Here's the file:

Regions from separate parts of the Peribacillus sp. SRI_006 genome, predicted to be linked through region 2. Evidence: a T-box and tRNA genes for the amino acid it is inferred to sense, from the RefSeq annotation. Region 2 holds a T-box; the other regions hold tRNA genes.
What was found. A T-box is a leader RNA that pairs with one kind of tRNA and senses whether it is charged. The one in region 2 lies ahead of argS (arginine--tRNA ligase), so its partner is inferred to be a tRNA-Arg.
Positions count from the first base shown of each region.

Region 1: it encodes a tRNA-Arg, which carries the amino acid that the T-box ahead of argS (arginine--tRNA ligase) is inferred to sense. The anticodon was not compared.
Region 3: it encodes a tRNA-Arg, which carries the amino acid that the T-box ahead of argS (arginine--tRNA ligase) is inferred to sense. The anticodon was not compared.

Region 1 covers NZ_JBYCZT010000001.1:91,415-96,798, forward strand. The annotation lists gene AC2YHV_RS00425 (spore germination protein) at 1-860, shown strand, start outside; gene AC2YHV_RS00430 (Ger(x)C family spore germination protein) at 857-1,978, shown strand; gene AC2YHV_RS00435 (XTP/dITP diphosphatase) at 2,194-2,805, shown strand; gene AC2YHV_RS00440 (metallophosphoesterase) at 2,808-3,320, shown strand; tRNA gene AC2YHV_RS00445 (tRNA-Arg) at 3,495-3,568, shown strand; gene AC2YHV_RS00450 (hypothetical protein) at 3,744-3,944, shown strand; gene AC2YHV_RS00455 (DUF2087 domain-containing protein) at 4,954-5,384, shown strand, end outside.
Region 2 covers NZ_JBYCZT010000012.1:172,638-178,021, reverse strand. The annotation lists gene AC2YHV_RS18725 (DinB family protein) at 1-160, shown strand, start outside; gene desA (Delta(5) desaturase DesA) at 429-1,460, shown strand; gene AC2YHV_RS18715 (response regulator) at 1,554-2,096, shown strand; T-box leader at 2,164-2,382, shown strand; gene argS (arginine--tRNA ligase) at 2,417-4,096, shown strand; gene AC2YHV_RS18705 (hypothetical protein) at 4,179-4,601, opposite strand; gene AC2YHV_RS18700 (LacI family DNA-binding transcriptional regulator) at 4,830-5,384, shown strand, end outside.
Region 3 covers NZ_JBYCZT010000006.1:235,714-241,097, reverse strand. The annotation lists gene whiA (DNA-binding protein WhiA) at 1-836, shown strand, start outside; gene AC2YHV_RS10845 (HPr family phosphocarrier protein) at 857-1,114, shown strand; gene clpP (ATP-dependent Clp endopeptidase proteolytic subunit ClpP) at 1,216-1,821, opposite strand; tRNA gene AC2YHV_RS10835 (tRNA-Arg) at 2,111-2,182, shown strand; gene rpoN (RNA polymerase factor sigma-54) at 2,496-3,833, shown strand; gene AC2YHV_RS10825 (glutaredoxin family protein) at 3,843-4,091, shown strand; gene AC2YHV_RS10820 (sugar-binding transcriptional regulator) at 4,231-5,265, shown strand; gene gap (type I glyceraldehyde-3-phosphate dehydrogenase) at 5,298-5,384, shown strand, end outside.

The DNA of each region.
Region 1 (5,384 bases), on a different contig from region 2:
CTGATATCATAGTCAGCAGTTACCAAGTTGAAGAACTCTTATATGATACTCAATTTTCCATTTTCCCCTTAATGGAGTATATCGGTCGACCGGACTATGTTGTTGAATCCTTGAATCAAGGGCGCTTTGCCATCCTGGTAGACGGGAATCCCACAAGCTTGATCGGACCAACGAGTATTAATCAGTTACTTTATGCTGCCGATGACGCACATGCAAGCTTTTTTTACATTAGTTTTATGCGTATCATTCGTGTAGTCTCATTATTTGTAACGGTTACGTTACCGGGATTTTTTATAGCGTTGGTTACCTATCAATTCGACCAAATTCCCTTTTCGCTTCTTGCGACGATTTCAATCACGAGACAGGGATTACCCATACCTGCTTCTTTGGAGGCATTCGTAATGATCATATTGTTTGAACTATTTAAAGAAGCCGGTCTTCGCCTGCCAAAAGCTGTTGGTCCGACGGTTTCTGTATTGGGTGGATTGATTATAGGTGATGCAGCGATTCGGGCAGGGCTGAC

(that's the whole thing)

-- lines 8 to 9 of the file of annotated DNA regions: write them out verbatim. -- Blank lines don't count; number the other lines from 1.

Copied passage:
Region 3 covers NZ_JBYCZT010000006.1:235,714-241,097, reverse strand. The annotation lists gene whiA (DNA-binding protein WhiA) at 1-836, shown strand, start outside; gene AC2YHV_RS10845 (HPr family phosphocarrier protein) at 857-1,114, shown strand; gene clpP (ATP-dependent Clp endopeptidase proteolytic subunit ClpP) at 1,216-1,821, opposite strand; tRNA gene AC2YHV_RS10835 (tRNA-Arg) at 2,111-2,182, shown strand; gene rpoN (RNA polymerase factor sigma-54) at 2,496-3,833, shown strand; gene AC2YHV_RS10825 (glutaredoxin family protein) at 3,843-4,091, shown strand; gene AC2YHV_RS10820 (sugar-binding transcriptional regulator) at 4,231-5,265, shown strand; gene gap (type I glyceraldehyde-3-phosphate dehydrogenase) at 5,298-5,384, shown strand, end outside.

The DNA of each region.